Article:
First Years – Piranhas in the Bedroom by Andy Dale


This was a heart-warming coming of age story that made me laugh, smile and find meaning in the ‘student life’. Set in the anfractuous 80s, “First Years” was a cheerful read infused with a convivial, conventional vibe.

The book follows the story of Jonathon, a 19 year old student who goes off to university in Derby. Though initially worried about leaving home, he quickly gets into the swing of things and soon learns to embrace the trials (and parties) of university life.

I thought that Jonathon was an utterly adorable protagonist. As a timid, somewhat pedantic teenager, he commented on the mishaps of life with an amused to the point of cynical air. His funny observations and blunt statements of the truth (which he rarely repeated out loud) certainly made me smile.

The romance in this book was really intriguing to read about. I loved the mystery of who Jonathon was going to end up with, and how he would get with the girl of his dreams. Despite being a typical ‘boy meets girl’ story, “First Years” was unique in its cultural background. The 80s setting formed a vivid backdrop to the events on the page. In today’s modern society, everybody has different memories of the 80s – as a teenager myself, I have no memories at all. “First Years” was therefore a refreshingly funny, educational experience for me and I think that learning the meaning of the word “Showaddywaddy” only added to my overall sense of enjoyment. (Showaddywaddy was a pop group from Leicester formed in the 1970s, if anybody’s wondering!)

I especially loved the quaint atmosphere that this book seemed to exude. It was a genuinely pleasing read that made me laugh out loud on occasion. The pacing of the prose was slow but utterly methodical and I thought that this was very successful. Explaining a humorous event like a ‘war’ between two student houses in meticulous detail was necessary, I think, to achieve maximum comical impact. Jonathon’s personality was also explored to an admiral degree, and I found myself falling in love with all his strange little idiosyncrasies. A personal favourite was the way Jonathon compared every romantic event to football. When he kissed a girl, he felt as though Villa had won 6-0. A more endearing character I have yet to meet!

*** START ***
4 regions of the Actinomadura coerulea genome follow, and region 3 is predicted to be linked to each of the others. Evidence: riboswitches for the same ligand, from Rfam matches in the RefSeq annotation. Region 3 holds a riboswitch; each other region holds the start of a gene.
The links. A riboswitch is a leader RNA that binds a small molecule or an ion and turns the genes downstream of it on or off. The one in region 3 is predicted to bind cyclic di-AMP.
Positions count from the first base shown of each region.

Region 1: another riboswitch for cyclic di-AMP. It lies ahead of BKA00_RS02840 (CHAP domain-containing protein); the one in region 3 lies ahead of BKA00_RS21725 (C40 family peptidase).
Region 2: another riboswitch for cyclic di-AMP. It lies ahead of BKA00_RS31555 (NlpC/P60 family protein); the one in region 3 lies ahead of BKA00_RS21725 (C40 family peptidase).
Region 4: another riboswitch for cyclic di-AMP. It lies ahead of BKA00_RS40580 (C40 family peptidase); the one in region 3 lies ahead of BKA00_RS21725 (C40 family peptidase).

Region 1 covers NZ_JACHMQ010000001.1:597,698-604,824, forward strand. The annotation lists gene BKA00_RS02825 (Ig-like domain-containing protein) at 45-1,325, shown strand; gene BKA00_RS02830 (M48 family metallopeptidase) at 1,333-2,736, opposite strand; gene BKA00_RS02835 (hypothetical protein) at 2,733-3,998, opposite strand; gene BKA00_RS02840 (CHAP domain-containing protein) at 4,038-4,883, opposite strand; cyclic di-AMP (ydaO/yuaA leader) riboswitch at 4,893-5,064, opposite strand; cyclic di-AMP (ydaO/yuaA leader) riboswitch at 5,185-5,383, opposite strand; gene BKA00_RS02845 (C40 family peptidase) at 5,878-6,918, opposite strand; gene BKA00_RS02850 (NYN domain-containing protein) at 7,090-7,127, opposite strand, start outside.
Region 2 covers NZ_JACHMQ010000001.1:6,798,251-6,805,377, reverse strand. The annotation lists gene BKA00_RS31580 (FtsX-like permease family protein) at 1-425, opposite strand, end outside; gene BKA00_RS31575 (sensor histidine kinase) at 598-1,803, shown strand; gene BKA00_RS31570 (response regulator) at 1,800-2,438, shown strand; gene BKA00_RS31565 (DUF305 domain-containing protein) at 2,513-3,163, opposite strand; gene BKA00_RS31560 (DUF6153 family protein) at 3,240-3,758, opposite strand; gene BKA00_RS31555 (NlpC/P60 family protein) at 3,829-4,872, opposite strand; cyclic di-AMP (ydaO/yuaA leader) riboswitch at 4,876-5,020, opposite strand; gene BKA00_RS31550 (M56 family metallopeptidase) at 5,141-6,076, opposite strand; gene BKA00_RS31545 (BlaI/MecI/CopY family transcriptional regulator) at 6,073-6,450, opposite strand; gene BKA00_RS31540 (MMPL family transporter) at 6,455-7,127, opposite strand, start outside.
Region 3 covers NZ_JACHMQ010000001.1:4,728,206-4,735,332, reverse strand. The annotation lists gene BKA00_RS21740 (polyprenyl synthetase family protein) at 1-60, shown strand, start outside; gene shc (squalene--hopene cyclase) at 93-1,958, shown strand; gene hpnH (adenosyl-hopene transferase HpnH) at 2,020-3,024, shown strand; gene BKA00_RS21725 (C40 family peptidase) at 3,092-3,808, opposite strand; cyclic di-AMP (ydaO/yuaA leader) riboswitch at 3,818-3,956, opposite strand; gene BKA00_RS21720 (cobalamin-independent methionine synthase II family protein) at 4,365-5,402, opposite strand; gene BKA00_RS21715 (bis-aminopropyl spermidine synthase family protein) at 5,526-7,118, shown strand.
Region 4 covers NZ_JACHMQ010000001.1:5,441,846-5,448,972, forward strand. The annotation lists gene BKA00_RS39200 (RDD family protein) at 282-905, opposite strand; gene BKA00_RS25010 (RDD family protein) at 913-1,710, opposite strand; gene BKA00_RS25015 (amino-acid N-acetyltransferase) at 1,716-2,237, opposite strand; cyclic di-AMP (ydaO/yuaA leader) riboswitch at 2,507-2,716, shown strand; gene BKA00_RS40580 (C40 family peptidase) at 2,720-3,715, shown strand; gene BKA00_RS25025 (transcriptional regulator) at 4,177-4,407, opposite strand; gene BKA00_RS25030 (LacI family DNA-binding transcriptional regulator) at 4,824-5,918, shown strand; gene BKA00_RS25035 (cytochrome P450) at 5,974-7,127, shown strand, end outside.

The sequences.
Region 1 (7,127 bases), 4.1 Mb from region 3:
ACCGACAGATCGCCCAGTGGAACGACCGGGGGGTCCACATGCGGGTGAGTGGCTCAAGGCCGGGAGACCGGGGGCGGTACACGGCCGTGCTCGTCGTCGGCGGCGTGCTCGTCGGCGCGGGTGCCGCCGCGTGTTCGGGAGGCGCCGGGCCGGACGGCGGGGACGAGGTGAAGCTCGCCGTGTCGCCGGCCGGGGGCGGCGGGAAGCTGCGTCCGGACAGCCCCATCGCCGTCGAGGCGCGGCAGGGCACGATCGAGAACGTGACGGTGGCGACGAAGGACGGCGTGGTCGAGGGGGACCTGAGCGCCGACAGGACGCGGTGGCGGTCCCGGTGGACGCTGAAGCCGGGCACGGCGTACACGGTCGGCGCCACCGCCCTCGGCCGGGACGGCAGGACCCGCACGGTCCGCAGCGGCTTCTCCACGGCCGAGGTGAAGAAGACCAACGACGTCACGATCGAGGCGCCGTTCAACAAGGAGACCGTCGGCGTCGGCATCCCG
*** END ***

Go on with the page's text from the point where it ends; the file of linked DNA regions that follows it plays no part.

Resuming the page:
The only aspect of this book that wasn’t quite so successful was the cast of supporting characters. The two protagonists, Jonathon and Helen, were beautifully crafted to live in the student world of the 80s, but I found that the other boys in Jonathon’s house were very two dimensional in comparison. This was rather disappointing – though considering that there were six other boys in the house, it wasn’t very surprising. It isn’t possible to develop every single personality in a story, but as a character development hungry reader I would have preferred it if the boys had each been more unique and special.

That aside, I thought that “First Years, Piranhas in the Bedroom” was everything a romantic comedy should be: funny, heart-warming, sweet enough to be smile inducing. It certainly made me laugh, and despite the bittersweet ending I was left with that warm, fuzzy feeling one gets after finishing a first rate book. I would definitely recommend this story.




When Stars Die by Amber Skye Forbes


I received a free advance copy of this book in exchange for an honest review, and I am very pleased that I did. “When Stars Die” was thoroughly enjoyable – a thrilling, mysterious read with compelling characters and an anfractuous plot.

From the very beginning, this book had a chilling, violent undercurrent that fuelled the sense of mystery and kept me constantly intrigued. I found that “When Stars Die” was very hard to put down. Whenever I convinced myself that, in the depths of the night, it was time to stop reading and sleep, I would be snagged by a devious plot twist and forced to read on. The prose was fast-flowing, told through the eyes of the heroine in such a way as to provide a natural tone that invited the reader to continue.